Andy Warhol's portrayal of the glamorous Jackie Kennedy starred at Christie's day sale in London yesterday (June 28).
The auction was held as a follow-up to the record-breaking Post-War and Contemporary Art evening sale, which saw Jean-Michel Basquiat's Untitled achieve the highest price ever paid for the artist at auction.
However, Warhol provided the biggest draw yesterday, with three of his works highlighting the auction's top sales. 1964's Jackie, one of many prints of the First Lady created by Warhol, topped the bill at £589,250.
Similarly, Warhol's Mao - which brought the auction's second highest bids - beat its £450,000 low estimate to achieve a final realisation of £475,250, while a characteristic depiction of Surrealist artist, Man Ray, sold for $313,250 - over double its pre-sale estimate.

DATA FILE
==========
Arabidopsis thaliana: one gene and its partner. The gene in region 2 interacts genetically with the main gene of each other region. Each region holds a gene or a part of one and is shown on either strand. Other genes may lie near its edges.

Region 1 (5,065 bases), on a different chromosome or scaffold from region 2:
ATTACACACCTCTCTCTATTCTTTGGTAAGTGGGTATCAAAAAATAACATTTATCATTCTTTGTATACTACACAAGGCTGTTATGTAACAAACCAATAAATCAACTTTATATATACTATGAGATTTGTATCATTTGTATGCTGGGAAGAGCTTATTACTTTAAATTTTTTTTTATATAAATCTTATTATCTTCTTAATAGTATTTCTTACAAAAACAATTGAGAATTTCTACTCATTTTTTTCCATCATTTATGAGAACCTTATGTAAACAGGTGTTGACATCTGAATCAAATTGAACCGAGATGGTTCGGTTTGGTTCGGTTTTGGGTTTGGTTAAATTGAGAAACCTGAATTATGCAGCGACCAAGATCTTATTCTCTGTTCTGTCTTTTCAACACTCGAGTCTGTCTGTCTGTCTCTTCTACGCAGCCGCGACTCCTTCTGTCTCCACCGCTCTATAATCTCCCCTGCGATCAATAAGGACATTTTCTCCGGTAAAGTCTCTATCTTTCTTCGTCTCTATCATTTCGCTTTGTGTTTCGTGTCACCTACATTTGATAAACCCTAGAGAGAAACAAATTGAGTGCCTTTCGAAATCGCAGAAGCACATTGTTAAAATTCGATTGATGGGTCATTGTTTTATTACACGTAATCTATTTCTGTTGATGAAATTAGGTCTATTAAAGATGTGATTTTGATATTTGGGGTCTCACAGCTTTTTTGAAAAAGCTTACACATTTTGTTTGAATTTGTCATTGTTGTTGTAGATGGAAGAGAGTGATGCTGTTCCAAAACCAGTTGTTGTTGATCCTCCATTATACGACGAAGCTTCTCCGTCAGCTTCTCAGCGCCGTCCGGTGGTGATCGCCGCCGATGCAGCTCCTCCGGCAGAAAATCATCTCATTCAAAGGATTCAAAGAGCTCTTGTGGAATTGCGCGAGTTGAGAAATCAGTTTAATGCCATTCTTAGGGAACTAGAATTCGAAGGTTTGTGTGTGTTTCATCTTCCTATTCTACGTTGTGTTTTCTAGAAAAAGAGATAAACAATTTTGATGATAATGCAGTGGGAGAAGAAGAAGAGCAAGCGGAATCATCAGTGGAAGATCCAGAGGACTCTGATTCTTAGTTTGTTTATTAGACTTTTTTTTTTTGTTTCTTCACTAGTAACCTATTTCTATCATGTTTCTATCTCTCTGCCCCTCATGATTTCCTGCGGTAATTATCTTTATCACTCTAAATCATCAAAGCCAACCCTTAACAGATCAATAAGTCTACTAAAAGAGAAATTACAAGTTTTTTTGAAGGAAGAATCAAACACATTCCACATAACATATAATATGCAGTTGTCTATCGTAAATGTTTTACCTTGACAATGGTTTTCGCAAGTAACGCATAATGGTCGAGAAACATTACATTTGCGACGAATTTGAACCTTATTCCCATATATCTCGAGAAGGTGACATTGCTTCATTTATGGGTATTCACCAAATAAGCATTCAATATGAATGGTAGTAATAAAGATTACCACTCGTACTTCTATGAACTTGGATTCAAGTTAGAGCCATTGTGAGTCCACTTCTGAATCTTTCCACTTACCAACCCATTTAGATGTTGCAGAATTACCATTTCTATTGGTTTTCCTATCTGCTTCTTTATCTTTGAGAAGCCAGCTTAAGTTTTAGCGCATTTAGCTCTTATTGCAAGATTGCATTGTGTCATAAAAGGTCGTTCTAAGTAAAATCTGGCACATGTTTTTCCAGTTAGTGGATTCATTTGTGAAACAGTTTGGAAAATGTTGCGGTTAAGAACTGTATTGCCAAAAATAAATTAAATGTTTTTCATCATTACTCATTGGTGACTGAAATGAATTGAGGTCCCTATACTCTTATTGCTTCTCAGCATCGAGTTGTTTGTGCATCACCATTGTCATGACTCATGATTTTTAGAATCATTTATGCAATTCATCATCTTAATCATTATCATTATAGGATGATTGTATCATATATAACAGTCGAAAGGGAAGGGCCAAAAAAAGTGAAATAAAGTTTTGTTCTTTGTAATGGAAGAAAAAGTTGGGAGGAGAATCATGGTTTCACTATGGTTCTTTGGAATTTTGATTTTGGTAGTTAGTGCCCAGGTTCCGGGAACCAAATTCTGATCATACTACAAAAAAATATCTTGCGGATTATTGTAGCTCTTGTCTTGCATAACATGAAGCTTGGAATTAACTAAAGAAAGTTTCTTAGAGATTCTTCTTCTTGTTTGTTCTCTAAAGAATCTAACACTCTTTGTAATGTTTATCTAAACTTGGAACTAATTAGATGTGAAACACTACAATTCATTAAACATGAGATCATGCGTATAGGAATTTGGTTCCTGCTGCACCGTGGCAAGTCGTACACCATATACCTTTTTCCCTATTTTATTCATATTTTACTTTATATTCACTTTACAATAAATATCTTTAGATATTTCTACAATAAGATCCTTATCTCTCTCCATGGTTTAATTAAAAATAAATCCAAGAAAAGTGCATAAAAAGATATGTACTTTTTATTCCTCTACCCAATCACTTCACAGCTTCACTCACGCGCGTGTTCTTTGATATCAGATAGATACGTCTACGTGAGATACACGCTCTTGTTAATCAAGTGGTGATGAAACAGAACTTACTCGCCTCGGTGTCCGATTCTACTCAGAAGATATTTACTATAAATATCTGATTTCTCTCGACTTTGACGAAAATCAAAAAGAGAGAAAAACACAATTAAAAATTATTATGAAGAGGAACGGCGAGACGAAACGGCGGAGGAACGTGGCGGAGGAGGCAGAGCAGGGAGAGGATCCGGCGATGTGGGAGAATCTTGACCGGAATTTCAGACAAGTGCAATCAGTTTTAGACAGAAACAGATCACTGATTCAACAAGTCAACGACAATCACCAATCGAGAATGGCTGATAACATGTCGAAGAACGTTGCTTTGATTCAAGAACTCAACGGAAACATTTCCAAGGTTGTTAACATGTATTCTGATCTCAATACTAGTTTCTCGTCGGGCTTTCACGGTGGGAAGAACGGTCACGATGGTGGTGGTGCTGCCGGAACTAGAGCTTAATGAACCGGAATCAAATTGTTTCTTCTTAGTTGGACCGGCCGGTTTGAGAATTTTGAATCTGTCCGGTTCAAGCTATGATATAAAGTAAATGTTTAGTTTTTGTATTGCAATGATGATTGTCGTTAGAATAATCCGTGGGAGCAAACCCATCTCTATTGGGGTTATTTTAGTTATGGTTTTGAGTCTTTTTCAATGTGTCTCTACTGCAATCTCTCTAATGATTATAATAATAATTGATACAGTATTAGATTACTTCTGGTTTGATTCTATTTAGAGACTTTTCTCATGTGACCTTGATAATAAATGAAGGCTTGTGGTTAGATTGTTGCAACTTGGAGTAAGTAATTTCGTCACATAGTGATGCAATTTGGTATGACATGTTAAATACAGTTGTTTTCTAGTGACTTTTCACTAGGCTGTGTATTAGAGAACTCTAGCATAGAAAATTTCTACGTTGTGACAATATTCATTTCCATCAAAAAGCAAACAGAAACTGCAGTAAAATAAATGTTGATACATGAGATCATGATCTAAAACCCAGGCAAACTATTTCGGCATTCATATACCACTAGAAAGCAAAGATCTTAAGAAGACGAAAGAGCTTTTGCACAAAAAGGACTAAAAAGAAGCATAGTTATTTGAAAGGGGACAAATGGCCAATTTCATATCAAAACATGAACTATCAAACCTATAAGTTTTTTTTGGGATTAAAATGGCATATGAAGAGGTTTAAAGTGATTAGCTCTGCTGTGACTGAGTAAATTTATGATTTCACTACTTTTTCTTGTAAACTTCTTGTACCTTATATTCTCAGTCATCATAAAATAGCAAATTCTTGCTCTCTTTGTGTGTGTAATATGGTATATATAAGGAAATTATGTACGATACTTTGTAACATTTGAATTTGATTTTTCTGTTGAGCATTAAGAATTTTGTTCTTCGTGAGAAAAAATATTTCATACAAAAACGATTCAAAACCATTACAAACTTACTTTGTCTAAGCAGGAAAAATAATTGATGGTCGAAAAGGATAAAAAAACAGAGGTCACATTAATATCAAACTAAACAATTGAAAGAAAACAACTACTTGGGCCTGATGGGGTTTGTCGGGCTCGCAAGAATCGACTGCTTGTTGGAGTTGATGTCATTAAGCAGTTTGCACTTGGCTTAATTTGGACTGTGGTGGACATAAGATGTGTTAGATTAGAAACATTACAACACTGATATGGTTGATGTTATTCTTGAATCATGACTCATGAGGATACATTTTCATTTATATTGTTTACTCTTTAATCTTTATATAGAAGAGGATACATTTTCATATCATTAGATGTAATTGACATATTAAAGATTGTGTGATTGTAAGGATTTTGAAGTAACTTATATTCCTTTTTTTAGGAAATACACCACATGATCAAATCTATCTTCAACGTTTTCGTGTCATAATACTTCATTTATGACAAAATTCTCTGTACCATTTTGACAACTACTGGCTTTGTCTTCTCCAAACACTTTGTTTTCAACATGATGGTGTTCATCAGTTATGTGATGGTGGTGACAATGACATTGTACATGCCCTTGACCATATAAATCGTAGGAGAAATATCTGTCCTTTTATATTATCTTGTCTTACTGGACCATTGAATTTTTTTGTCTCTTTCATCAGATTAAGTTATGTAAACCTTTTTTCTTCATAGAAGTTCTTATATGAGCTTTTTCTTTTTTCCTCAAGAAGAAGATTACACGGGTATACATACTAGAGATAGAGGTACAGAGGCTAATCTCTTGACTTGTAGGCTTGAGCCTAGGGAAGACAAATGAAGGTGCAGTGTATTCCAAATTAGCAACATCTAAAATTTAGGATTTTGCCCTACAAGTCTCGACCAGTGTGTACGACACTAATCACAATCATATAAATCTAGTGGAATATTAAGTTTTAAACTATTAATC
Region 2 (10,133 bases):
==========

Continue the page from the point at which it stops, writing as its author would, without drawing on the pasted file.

Meanwhile, over at Philips de Pury & Company's Contemporary Art sale, which also took place in London yesterday, Warhol's work enjoyed further success spurred by the addition of Basquiat's inimitable style.
Olympics 1984, one of several collaborations between the pair, sold 125.3% above its high estimate of £3m to bring an impressive £6.7m. More Basquiat success came from Irony of a Negro Policeman, which starred as top lot of the Philips de Pury & Company sale at £8.1m.
Warhol's classic prints almost always see strong results when they appear at auction, with the $37m seen by his Double Elvis in May at Sotheby's as the most notable recent sale. In May 2011, his Sixteen Jackies sold for $20.2m, also at Sotheby's.
We are pleased to be able to offer collectors the most iconic Andy Warhol collectible available, his trademark black polo neck jumper, which is selling at an excellent price.
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